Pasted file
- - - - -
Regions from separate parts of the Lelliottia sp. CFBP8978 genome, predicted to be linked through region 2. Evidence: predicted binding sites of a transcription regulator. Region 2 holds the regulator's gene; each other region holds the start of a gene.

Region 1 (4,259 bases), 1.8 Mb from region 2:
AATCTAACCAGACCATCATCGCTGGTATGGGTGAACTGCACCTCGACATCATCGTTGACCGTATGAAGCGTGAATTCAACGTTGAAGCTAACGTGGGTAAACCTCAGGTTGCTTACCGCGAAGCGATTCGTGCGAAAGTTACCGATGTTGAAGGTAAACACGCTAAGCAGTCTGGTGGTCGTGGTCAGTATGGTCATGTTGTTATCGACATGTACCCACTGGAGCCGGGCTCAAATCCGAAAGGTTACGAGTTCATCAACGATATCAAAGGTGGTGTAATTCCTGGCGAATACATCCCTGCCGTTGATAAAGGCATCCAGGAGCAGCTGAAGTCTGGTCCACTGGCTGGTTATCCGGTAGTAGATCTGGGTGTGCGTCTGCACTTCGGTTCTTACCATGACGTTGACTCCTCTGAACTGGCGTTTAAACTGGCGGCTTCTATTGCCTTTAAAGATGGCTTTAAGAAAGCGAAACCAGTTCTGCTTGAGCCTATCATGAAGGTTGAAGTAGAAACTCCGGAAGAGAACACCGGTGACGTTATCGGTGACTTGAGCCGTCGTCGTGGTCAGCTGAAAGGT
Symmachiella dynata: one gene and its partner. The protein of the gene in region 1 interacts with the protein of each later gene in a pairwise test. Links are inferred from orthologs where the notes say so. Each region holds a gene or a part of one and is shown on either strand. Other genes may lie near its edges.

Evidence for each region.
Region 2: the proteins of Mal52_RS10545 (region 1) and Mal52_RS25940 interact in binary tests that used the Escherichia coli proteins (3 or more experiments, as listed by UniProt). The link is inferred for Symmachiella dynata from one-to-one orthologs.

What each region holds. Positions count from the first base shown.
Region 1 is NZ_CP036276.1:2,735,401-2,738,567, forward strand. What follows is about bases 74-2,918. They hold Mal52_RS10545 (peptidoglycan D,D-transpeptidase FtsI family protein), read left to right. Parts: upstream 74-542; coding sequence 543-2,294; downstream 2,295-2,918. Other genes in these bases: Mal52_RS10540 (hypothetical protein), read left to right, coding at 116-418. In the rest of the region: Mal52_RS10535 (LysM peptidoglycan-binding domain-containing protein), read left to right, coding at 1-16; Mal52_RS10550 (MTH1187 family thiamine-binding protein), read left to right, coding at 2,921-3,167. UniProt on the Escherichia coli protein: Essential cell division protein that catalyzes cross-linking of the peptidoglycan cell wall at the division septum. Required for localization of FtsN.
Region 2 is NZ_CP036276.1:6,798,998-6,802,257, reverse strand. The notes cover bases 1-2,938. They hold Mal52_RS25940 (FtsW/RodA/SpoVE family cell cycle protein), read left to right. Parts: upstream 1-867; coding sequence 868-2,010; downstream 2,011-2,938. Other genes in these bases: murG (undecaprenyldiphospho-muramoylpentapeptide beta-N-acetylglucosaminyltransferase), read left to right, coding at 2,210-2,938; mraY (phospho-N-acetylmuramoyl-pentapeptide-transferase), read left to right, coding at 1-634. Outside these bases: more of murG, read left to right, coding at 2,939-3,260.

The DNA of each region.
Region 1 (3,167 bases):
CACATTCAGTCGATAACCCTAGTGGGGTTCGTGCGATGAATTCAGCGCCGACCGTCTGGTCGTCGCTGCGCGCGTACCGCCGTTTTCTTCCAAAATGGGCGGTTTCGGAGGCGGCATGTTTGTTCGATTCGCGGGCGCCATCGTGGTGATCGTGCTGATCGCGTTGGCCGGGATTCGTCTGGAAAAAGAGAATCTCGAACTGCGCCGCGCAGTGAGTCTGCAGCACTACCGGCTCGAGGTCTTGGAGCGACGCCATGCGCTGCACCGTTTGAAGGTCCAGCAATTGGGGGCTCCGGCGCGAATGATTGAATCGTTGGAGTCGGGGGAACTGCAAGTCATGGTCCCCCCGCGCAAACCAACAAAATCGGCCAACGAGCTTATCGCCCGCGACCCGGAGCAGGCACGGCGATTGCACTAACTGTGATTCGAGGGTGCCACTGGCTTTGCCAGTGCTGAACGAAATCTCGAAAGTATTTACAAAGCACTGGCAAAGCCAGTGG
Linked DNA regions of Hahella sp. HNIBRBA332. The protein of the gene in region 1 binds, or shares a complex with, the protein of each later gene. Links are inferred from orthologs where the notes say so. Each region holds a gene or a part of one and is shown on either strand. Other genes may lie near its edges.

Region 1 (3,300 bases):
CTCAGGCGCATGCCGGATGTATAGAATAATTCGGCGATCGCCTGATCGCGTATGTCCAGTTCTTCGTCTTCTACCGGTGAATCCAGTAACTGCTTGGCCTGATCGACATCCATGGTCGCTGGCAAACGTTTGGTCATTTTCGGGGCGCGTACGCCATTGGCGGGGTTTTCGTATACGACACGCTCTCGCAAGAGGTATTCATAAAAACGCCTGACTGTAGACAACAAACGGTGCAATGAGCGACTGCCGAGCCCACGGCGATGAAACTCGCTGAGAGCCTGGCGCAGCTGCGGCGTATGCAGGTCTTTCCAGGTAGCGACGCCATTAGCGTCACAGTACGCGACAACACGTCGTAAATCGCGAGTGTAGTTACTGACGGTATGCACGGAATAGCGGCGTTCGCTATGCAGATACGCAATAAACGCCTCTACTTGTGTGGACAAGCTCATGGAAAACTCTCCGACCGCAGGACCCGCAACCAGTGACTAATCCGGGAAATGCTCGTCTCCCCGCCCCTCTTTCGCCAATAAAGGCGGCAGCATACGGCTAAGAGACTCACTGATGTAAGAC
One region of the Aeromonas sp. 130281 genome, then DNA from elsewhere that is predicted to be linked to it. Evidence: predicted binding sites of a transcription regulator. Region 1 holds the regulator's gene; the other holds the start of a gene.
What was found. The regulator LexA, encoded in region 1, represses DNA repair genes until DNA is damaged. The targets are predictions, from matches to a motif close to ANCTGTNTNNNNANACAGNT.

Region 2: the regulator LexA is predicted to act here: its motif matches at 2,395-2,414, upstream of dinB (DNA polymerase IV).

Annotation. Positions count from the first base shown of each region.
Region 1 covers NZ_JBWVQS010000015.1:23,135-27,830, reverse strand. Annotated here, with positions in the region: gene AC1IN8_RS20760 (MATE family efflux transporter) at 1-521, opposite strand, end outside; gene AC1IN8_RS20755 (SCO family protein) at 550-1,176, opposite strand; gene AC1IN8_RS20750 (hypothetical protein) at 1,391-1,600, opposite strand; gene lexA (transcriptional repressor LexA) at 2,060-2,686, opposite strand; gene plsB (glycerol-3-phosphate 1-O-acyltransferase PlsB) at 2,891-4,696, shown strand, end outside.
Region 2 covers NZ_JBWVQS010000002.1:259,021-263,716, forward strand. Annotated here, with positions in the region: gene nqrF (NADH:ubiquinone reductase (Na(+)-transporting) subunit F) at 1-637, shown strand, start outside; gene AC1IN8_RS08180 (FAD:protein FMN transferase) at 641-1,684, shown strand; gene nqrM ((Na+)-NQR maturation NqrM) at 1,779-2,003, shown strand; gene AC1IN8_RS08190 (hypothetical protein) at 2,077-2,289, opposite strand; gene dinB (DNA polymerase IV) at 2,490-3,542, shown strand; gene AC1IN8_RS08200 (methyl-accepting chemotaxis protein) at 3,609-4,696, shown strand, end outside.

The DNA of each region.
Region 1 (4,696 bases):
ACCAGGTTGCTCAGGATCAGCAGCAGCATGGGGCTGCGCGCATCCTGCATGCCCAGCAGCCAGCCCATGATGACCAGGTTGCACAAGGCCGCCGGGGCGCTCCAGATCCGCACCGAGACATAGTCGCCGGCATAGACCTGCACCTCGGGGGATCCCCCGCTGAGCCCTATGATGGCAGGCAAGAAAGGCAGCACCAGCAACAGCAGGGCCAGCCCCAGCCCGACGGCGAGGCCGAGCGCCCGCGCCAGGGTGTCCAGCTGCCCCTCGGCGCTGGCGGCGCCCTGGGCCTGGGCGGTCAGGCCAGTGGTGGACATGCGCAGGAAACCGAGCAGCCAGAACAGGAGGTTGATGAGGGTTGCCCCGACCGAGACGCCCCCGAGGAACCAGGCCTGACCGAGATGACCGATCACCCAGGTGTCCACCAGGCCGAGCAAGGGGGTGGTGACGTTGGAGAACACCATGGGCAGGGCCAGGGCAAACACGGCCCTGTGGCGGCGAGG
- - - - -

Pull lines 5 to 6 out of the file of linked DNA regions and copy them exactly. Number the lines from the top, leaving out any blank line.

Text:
Evidence for each region.
Region 2: the proteins of Mal52_RS10545 (region 1) and Mal52_RS25940 interact in binary tests that used the Escherichia coli proteins (3 or more experiments, as listed by UniProt). The link is inferred for Symmachiella dynata from one-to-one orthologs.